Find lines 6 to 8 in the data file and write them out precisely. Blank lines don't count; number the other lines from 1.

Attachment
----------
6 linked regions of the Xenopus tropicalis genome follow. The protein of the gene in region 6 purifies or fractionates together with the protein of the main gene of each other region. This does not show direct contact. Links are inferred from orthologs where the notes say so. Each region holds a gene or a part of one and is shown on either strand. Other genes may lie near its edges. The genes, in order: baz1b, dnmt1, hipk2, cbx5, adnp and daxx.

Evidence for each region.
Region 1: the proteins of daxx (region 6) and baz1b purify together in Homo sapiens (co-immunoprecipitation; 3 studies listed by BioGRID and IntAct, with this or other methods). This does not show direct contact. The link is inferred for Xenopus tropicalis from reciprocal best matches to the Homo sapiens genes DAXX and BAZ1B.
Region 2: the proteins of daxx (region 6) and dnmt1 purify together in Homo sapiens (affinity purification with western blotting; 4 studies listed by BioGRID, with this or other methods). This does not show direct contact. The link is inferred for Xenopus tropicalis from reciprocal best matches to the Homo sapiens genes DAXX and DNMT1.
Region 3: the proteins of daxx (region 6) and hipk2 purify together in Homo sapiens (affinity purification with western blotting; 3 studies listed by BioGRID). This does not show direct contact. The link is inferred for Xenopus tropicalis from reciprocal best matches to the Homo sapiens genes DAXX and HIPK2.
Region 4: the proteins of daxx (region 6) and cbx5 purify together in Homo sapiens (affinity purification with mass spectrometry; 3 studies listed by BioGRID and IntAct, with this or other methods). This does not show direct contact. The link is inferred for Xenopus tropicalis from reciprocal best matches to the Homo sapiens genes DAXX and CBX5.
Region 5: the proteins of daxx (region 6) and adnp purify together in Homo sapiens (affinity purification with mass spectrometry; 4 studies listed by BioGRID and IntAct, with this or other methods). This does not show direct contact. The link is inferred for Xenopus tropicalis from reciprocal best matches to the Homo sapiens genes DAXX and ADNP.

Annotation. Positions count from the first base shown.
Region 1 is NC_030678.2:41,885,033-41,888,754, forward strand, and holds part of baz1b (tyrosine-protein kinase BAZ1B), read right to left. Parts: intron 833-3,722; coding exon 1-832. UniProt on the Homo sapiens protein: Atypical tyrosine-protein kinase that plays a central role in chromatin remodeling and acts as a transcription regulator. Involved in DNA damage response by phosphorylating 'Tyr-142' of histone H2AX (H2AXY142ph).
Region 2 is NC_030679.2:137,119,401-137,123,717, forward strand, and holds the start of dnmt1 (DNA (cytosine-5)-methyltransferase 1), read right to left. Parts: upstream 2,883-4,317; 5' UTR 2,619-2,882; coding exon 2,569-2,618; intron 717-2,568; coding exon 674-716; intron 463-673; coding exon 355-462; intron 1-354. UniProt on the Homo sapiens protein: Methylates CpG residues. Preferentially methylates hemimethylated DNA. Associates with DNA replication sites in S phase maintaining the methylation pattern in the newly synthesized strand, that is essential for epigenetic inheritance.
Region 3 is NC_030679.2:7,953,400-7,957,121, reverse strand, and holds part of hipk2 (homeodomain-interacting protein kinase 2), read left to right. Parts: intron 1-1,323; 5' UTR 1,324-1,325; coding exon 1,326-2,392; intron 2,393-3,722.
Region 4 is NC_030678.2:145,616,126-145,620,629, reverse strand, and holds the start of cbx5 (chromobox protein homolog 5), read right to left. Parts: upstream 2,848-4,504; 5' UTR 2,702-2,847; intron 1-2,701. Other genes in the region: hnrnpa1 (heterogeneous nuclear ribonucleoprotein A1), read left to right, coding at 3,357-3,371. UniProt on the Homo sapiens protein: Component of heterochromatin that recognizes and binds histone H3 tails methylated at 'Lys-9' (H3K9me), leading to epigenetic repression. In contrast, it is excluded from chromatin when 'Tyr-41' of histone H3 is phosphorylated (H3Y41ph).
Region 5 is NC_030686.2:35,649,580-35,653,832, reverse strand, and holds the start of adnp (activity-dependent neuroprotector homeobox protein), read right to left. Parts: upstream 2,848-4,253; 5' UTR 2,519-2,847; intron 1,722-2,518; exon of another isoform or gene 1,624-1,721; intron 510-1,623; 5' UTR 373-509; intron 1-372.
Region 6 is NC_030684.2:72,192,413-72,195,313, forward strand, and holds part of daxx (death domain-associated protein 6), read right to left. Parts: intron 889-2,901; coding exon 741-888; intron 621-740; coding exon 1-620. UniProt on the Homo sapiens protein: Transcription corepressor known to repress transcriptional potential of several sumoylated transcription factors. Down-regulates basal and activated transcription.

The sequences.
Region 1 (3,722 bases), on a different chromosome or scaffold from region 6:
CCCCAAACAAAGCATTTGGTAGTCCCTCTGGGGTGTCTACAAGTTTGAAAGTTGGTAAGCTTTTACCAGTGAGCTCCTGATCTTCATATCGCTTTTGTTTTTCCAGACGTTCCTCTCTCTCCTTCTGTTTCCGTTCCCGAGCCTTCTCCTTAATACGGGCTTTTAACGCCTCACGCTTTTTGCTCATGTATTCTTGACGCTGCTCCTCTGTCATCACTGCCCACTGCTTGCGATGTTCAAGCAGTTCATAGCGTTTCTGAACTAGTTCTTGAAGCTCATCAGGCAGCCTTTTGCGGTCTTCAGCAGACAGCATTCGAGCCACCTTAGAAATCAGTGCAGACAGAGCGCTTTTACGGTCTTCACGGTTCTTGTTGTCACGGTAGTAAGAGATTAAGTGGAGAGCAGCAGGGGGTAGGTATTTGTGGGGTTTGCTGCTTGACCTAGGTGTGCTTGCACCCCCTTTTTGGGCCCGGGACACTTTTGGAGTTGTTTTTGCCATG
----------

Region 4: the proteins of daxx (region 6) and cbx5 purify together in Homo sapiens (affinity purification with mass spectrometry; 3 studies listed by BioGRID and IntAct, with this or other methods). This does not show direct contact. The link is inferred for Xenopus tropicalis from reciprocal best matches to the Homo sapiens genes DAXX and CBX5.
Region 5: the proteins of daxx (region 6) and adnp purify together in Homo sapiens (affinity purification with mass spectrometry; 4 studies listed by BioGRID and IntAct, with this or other methods). This does not show direct contact. The link is inferred for Xenopus tropicalis from reciprocal best matches to the Homo sapiens genes DAXX and ADNP.

Annotation. Positions count from the first base shown.